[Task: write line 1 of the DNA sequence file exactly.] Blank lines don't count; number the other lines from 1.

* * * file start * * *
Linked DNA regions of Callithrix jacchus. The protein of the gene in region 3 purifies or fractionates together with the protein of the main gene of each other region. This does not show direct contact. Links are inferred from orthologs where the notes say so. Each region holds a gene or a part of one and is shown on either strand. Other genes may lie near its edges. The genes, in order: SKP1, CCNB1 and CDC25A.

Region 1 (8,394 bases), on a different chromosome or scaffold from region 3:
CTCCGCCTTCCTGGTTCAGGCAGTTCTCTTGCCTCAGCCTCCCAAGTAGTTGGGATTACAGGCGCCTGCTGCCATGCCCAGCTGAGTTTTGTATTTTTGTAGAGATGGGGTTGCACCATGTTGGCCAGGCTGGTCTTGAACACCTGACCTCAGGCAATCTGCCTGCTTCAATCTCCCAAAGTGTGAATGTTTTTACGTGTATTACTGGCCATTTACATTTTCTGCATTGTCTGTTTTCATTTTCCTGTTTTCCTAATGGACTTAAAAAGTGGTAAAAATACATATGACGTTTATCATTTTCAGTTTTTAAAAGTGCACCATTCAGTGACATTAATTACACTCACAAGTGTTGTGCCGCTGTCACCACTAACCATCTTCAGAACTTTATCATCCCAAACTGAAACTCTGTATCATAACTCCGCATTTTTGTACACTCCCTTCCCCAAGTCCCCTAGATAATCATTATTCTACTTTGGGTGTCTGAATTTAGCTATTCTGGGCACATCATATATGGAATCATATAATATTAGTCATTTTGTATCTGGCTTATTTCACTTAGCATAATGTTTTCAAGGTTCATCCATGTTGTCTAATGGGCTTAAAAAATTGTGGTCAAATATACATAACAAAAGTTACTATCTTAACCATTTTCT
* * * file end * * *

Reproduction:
Linked DNA regions of Callithrix jacchus. The protein of the gene in region 3 purifies or fractionates together with the protein of the main gene of each other region. This does not show direct contact. Links are inferred from orthologs where the notes say so. Each region holds a gene or a part of one and is shown on either strand. Other genes may lie near its edges. The genes, in order: SKP1, CCNB1 and CDC25A.